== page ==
Summary: A young boy becomes the Receiver of Memories and learns the truth about the past and the present.

Literary Devices:
Point of View: Pg. 5-6
Flashback: Pg. 1-2; Pg. 3-4; 54-55
Mood: Pretty much the whole book (Bland- unfeeling community; small sharp points)


Extension Activities:

Part one: In class discussion- The Receiver of Memories is held in highest honor, while the position of Birth Mother is considered a very low honor. Discuss what this tells us about this community.

Part two: In your journals, write about which position you would like to be on and why. If it is different, tell which position you think you would end up in, and why. If there is no position mentioned in the book, see if you can’t think of a likely one that would fit you which was probably in the background, just not specified.
Last edited by miyumi on Wed Feb 14, 2007 11:57 pm, edited 1 time in total.

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Tips: 0.00 INK Postby miyumi on Wed Feb 14, 2007 11:55 pm

Book three, recommended by a friend.

Title: Saint George and the Dragon
Author: Retold by Margaret Hodges, Illustrated by Trina Schart Hyman
Genre: Fantasy
Age Classification: Picture Book
Publisher: Little, Brown and Company; Boston
© 1984
Awards:
1985 Caldecott Medal Winner, A.L.A.
Pennsylvania Library Association Carolyn W. Field Award
Best Book for Children by Pennsylvania Author, 1985
Keystone State Reading Association. Keystone to Reading Book Award, 1985.

Summary: The red cross knight learns of his past, then fights a dragon to free a princess’s kingdom and win her hand in marraige.

Literary Devices:
Repetition: focus on the repetition in the days of fighting.
Symbols: this would be a discussion topic. Dragon, knight, red cross, spear, sword, river, tree
Imagery: focus on either the fighting or the healing

Extension Activities

Part one: Discuss what idea is repeated in the full class. Also discuss the different symbols used and what they could mean, keeping in mind the medieval time period.

Part two: In journals, write how the symbols could apply to your life. Write a story about something you overcame, using medieval symbols.

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Tips: 0.00 INK Postby miyumi on Sun Feb 18, 2007 4:44 pm

Ray:

Chapter 3:
Pg. 48: “What a writer needs to write well is a good imagination.� “a good writer’s imagination is made up … of a sophisticatede repertoire of ideas for how to go about writing and how, particularly, to fashion texts. Really good writers can imagine all kinds of things to do with text, and this imagination comes from their sense of craft, a sense garnered over time from reading like writers and from writing themselves – trying out the crafts they have come to understand.�

Pg. 49: She talks about an important piece of the writing process being “envisioning, the ability to imagine what a draft could be before it is even started, or as it is in process, being able to envision how you might write the next words, and the next.�

Pg. 51-52: envisioning how to write about the idea, looking at different forms of writing- series of diary entries, series of poems, repeating lines, see-sawing text, shifting perspectives in the middle, layering stories inside each other, then envisioning writing the topic each of those ways before even touching a draft. “If we wanted the students to be able to write well, we had to help them see a range of possibilities for how they might do so.�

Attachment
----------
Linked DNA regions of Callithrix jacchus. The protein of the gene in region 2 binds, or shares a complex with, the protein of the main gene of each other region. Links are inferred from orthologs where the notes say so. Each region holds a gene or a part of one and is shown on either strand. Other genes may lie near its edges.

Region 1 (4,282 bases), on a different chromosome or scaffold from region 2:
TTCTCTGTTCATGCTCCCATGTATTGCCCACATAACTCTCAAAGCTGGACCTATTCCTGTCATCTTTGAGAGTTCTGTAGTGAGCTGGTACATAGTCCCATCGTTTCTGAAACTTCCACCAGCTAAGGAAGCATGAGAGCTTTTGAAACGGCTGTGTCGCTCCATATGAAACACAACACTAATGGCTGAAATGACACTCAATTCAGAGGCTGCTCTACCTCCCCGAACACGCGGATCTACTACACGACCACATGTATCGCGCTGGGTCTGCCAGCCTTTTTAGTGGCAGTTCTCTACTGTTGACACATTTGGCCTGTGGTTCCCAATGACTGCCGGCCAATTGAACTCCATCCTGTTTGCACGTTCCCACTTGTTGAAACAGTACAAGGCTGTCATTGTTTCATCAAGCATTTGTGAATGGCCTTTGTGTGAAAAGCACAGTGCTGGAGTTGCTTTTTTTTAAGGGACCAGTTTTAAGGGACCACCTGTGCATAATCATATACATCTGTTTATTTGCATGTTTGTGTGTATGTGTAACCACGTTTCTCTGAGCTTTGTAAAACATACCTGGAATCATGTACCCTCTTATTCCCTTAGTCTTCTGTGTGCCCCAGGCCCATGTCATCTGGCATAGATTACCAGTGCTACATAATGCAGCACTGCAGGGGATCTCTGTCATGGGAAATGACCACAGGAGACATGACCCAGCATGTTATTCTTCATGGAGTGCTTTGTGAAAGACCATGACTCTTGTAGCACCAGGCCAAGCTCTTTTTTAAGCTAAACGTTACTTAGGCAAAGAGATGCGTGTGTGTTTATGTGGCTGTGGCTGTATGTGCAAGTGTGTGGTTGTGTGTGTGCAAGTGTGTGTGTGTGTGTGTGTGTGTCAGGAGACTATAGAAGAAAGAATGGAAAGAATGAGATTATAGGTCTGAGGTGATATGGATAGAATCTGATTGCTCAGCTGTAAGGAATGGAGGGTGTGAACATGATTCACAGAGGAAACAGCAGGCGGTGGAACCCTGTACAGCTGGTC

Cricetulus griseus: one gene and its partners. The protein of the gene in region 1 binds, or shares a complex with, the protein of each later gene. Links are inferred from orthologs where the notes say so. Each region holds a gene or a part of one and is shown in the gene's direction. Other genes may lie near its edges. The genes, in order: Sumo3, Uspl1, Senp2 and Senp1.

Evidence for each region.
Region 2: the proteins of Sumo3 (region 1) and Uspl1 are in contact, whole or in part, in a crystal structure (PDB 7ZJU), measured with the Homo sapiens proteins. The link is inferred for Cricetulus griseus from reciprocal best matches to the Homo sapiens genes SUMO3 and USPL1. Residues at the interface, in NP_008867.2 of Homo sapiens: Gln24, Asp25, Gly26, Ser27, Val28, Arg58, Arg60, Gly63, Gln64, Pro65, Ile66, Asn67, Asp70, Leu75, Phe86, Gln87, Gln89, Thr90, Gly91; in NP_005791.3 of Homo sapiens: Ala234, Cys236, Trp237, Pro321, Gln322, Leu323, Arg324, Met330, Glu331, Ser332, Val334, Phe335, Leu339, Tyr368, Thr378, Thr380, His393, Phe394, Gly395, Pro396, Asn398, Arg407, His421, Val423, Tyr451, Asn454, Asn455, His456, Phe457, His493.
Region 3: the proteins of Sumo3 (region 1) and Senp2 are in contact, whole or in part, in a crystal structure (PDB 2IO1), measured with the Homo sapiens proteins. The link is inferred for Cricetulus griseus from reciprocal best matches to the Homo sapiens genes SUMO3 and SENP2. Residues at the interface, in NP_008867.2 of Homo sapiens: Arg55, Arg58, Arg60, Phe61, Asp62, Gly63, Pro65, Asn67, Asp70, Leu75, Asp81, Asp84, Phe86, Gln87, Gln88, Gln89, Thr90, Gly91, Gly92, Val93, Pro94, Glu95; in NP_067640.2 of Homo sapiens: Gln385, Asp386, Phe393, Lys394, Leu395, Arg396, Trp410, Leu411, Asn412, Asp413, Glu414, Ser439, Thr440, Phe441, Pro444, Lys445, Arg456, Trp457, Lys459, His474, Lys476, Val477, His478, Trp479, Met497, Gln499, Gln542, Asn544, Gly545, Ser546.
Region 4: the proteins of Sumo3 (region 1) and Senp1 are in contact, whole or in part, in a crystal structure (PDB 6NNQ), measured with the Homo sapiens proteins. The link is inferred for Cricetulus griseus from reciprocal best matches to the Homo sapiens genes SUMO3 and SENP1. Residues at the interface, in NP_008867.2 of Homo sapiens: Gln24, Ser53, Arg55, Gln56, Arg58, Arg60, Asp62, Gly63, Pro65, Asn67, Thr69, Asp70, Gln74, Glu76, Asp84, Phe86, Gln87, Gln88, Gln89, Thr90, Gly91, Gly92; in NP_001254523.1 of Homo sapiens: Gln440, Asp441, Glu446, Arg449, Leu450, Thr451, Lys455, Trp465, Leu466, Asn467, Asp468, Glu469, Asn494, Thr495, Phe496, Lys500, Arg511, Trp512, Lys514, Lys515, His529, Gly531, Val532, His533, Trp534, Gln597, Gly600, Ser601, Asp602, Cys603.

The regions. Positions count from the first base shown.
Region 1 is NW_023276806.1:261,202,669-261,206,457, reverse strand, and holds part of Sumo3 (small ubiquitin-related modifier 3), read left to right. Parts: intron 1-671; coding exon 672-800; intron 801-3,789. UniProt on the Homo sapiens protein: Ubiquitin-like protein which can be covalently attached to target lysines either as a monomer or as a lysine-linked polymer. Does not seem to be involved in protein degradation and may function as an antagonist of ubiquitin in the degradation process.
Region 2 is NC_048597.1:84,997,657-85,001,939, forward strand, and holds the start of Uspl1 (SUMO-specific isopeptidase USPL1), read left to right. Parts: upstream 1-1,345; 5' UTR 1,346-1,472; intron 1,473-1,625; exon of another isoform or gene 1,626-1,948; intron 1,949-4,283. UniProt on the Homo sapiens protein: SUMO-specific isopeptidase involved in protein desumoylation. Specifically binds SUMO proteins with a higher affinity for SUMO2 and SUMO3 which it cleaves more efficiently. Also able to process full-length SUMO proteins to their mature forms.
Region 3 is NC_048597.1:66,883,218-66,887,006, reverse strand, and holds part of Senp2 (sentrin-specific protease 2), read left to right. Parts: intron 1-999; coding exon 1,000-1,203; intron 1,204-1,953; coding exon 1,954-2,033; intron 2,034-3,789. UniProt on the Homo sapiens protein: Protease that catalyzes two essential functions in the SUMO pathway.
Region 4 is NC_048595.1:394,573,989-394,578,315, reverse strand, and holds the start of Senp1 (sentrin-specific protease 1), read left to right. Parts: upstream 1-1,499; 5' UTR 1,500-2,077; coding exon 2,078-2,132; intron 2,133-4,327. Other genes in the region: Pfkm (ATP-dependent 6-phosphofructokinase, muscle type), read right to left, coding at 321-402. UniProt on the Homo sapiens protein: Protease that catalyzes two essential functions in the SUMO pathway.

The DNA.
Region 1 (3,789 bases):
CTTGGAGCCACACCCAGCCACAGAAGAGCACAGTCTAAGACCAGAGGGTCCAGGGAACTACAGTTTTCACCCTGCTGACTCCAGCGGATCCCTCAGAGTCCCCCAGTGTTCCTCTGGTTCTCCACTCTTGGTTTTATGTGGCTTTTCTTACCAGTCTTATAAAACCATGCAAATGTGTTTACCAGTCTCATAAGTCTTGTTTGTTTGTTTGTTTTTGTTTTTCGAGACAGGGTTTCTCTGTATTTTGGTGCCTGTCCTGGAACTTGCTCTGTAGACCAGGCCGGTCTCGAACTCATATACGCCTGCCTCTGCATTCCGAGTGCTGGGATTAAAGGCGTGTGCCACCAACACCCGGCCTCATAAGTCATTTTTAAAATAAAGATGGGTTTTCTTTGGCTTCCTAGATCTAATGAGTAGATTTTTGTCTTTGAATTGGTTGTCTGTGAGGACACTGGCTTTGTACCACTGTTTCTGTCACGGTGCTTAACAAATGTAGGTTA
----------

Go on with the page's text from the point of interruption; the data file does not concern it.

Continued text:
Pg. 59 “It is a mistake to think that every time a writer takes a piece to publication he or she needs a new topic to start writing again.� “It’s not the topic that matters to the growth – it’s the kinds of meanings made and the variety of ways a writer can go about writing that bring about the growth.�

Pg. 60: Writing about the same topic different ways “helps a writer understand how to shape and reshape an interesting topic in different ways, it shows a writer that any one topic doesn’t dictate any one specific kind of writing, and the combination of these in a writer’s understandings can give that writer great dexterity.�

“Writers go back to drafts not because the drafts are bad an dneed fixing, but to see what else is possible And to see what else is possible you have to be able to see what’ not there yet.�

Ends this chapter saying that envisioning text will eventually become natural for those who practice it.

Chapter 5

Pg. 90: There are two main questions about the craft of writer’s office work that seem to make the most difference in student writing. The first question is ‘What makes a writer choose to begin a project?’ The second question is “What do writers do once they’ve started mving toward a writing project?�

Pg. 92: “a topic often begins just with a writer being drawn toward an idea; that by writing around this idea the writer finds what is important to say; and that the writer then searches for the genre and structure that makes the most sense.

Pg. 93: “it’s not what a piece of writing is about, but how it’s written, that makes good writing good�

Pg. 94: “For experienced writers, the intention to do good writing is the driving force behind drafting and revision, not behind topic selection.�

Pg. 95: “Experienced writers begin moving toward writing projects not because they have great ideas, bu because they have good reasons to write With good reasons to write behind them, experienced writers know that any idea can become a good idea.�